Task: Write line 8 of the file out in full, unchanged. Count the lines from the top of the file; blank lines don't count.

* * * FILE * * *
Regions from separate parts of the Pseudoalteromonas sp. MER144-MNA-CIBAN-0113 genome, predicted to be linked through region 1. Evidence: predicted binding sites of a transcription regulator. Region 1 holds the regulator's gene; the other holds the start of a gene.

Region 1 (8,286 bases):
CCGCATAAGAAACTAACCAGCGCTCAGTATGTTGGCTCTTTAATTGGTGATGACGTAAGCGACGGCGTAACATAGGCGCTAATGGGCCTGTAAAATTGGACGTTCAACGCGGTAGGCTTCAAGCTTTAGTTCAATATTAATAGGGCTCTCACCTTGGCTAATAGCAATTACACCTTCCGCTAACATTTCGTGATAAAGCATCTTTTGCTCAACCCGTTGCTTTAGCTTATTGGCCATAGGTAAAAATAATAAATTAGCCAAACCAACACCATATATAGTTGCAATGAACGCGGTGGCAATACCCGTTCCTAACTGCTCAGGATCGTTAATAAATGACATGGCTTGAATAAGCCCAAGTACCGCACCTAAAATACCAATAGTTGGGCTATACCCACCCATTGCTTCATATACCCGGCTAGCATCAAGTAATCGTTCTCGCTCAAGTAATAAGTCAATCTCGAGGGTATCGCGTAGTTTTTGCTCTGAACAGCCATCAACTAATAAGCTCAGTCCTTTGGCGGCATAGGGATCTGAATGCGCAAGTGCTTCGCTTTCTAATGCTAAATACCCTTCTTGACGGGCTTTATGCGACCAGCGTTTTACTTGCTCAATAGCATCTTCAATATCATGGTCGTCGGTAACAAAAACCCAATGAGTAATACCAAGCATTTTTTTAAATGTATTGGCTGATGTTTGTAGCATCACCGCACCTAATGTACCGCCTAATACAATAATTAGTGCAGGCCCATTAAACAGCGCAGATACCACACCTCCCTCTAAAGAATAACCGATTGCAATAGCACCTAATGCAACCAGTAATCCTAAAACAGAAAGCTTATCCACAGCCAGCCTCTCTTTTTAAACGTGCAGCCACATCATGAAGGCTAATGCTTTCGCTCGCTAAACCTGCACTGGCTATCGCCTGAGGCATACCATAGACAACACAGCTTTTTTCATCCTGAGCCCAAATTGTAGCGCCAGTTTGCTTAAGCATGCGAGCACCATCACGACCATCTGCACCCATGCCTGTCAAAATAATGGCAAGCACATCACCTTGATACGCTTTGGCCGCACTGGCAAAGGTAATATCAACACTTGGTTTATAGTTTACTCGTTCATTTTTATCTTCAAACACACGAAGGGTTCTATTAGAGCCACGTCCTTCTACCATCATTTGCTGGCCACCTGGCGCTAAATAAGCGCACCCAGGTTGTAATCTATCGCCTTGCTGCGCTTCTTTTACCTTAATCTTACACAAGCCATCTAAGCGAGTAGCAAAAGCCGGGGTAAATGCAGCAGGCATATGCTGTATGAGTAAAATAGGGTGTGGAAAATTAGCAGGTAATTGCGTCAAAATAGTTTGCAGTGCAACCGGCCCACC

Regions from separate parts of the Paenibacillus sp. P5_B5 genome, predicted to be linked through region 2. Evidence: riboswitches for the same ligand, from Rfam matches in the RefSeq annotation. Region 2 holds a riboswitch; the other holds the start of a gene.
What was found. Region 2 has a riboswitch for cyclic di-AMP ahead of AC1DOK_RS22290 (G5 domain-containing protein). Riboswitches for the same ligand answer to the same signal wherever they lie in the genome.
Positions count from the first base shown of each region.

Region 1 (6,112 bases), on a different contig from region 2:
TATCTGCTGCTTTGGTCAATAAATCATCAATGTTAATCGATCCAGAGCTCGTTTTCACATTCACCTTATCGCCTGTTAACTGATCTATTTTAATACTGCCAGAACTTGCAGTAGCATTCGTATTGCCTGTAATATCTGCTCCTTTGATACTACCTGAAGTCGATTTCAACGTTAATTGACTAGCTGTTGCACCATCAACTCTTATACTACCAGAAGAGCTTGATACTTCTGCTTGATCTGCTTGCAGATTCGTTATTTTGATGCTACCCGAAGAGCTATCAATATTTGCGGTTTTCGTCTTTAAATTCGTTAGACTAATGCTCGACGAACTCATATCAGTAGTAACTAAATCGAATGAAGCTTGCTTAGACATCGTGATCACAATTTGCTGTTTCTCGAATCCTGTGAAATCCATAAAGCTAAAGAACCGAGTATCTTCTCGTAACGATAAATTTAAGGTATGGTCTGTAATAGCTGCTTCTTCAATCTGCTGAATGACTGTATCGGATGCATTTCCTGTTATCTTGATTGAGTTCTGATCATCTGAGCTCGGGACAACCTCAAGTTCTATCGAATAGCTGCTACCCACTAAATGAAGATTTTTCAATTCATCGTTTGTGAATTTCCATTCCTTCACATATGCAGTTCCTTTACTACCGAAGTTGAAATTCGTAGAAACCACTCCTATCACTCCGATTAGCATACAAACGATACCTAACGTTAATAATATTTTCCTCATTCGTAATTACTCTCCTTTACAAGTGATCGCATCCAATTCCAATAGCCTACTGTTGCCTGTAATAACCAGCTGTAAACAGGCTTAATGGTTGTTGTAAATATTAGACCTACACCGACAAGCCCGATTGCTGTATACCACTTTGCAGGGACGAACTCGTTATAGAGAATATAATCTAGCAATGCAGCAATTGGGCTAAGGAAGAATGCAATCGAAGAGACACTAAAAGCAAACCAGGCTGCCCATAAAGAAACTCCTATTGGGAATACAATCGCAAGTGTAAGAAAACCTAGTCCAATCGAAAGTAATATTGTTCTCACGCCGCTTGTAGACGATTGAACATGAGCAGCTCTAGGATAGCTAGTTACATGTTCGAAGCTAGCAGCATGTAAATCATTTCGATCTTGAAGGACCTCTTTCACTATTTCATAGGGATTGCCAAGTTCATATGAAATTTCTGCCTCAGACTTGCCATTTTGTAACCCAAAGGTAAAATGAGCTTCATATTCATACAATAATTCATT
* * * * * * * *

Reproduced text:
TATCTGCTGCTTTGGTCAATAAATCATCAATGTTAATCGATCCAGAGCTCGTTTTCACATTCACCTTATCGCCTGTTAACTGATCTATTTTAATACTGCCAGAACTTGCAGTAGCATTCGTATTGCCTGTAATATCTGCTCCTTTGATACTACCTGAAGTCGATTTCAACGTTAATTGACTAGCTGTTGCACCATCAACTCTTATACTACCAGAAGAGCTTGATACTTCTGCTTGATCTGCTTGCAGATTCGTTATTTTGATGCTACCCGAAGAGCTATCAATATTTGCGGTTTTCGTCTTTAAATTCGTTAGACTAATGCTCGACGAACTCATATCAGTAGTAACTAAATCGAATGAAGCTTGCTTAGACATCGTGATCACAATTTGCTGTTTCTCGAATCCTGTGAAATCCATAAAGCTAAAGAACCGAGTATCTTCTCGTAACGATAAATTTAAGGTATGGTCTGTAATAGCTGCTTCTTCAATCTGCTGAATGACTGTATCGGATGCATTTCCTGTTATCTTGATTGAGTTCTGATCATCTGAGCTCGGGACAACCTCAAGTTCTATCGAATAGCTGCTACCCACTAAATGAAGATTTTTCAATTCATCGTTTGTGAATTTCCATTCCTTCACATATGCAGTTCCTTTACTACCGAAGTTGAAATTCGTAGAAACCACTCCTATCACTCCGATTAGCATACAAACGATACCTAACGTTAATAATATTTTCCTCATTCGTAATTACTCTCCTTTACAAGTGATCGCATCCAATTCCAATAGCCTACTGTTGCCTGTAATAACCAGCTGTAAACAGGCTTAATGGTTGTTGTAAATATTAGACCTACACCGACAAGCCCGATTGCTGTATACCACTTTGCAGGGACGAACTCGTTATAGAGAATATAATCTAGCAATGCAGCAATTGGGCTAAGGAAGAATGCAATCGAAGAGACACTAAAAGCAAACCAGGCTGCCCATAAAGAAACTCCTATTGGGAATACAATCGCAAGTGTAAGAAAACCTAGTCCAATCGAAAGTAATATTGTTCTCACGCCGCTTGTAGACGATTGAACATGAGCAGCTCTAGGATAGCTAGTTACATGTTCGAAGCTAGCAGCATGTAAATCATTTCGATCTTGAAGGACCTCTTTCACTATTTCATAGGGATTGCCAAGTTCATATGAAATTTCTGCCTCAGACTTGCCATTTTGTAACCCAAAGGTAAAATGAGCTTCATATTCATACAATAATTCATT